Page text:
With USPS cuts, mail would move more slowly
Herbert King sorts mail at the Main Post Office on December 19, 2011 in Chicago, Ill.
Jeremy Hobson: Here in the U.S., the Postmaster General Patrick Donahue recently said the Postal Service could be going the way of Greece. That's if Congress doesn't pass a restructuring plan to close a multi-billion dollar budget gap. Donahue is proposing cuts to mail handling facilities -- those big warehouses where your mail is sorted.
But as Marketplace's John Dimsdale reports, this kind of postal austerity doesn't come without a cost to customers.
John Dimsdale: This year's closings mean about 20 percent of first-class mail that now gets delivered to regional destinations overnight will take two days.
Sally Davidow: It's going to slow down the mail.
Sally Davidow is a spokeswoman for the American Postal Workers Union. Once all the targeted mail facilities are closed, the union will lose 28,000 members through attrition and buyouts. And Davidow says customers can expect delays in deliveries of medicine, newspapers and magazines.
Davidow: And then there's the regular correspondence that people get. You know the bills, the statements, the checks they want to send in. All that's going to be slowed down.
But few people depend on the post office for overnight mail, says Sue Brennan of the Postal Service.
Sue Brennan: Most people think it takes two, three, four days for a piece of mail to get delivered anywhere. That's certainly not the case. But, for those procrastinators out there, we would suggest they give a day or two extra.
Slower service is one thing, but to tackle the Post Office's growing deficit, prices will have to go up as well. Lee Fritschler is a former chairman of the Postal Regulatory Commission. He says the combination of service cutbacks and higher prices will create business opportunities for companies like UPS and FedEx.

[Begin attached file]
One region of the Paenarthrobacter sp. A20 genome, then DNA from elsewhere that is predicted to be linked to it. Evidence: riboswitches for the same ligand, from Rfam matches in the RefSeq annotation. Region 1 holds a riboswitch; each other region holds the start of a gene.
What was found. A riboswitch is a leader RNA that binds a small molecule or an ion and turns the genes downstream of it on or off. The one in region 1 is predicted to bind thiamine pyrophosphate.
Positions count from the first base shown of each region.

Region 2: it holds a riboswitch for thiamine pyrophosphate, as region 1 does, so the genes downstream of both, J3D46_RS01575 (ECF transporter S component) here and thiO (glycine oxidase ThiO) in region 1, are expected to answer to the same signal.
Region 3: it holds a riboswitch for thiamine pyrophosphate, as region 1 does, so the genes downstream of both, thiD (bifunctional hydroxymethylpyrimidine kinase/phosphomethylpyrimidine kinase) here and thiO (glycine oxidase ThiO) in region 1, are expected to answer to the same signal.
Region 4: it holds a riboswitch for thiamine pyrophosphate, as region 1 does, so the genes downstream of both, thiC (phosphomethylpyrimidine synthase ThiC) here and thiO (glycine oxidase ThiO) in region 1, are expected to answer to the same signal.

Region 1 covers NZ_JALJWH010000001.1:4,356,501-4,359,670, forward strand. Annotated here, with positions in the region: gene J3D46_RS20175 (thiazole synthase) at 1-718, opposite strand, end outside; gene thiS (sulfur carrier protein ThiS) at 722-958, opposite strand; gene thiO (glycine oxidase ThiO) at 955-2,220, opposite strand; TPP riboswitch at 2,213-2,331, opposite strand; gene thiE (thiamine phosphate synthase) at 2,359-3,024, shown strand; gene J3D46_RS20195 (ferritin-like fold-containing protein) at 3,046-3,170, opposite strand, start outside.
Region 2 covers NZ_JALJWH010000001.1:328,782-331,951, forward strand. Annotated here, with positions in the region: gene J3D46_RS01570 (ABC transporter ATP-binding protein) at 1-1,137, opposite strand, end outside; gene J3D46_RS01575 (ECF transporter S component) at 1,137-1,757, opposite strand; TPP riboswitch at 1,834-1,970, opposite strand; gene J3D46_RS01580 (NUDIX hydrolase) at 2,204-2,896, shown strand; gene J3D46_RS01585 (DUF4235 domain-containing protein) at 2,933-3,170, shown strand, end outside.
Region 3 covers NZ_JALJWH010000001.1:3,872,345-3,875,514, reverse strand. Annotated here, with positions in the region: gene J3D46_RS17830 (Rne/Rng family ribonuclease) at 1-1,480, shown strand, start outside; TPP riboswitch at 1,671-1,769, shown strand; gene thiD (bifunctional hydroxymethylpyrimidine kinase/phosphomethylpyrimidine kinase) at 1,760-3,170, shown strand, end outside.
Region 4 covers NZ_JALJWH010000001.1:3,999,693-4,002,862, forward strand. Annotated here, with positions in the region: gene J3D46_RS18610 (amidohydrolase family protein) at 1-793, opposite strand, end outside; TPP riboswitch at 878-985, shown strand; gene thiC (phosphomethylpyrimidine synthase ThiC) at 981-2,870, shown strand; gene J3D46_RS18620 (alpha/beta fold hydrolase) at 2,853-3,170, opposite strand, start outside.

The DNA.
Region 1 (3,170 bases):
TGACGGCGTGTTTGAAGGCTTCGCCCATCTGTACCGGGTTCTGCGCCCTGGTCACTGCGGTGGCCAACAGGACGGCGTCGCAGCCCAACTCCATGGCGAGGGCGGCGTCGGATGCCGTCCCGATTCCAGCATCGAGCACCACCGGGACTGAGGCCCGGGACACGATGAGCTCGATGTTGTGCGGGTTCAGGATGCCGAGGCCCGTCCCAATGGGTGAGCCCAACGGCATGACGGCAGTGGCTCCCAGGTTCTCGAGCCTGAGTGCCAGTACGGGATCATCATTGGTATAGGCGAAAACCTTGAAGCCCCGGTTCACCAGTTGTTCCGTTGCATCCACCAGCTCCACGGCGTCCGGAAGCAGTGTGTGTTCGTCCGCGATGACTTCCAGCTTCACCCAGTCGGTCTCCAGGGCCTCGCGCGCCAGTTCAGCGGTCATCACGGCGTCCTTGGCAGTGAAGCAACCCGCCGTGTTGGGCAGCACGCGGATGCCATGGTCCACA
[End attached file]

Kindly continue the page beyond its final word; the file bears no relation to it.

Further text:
Lee Fritschler: The Postal Service is competitive there too, with overnight mail, Express Mail. It just will cost more to mail a letter. You won't be able to put a 44-cent stamp on it and hope it gets there in the morning.
For the most part, newspaper and magazine distributors say they recognize the Postal Service has to downsize to adapt to new realities. Jim O'Brien heads up postal affairs for Time Incorporated. He knows when the Post Office slows down.
Jim O'Brien: We have what we call 'seeds' in different zip codes throughout the country. We have 700 people that every week tell us when they get their Time or Sports Illustrated or People magazines. So we watch those seeds very closely.
O'Brien is expecting some early glitches as facilities are closed. But eventually he predicts his magazines will get there more efficiently -- and on time.
In Washington, I'm John Dimsdale for Marketplace.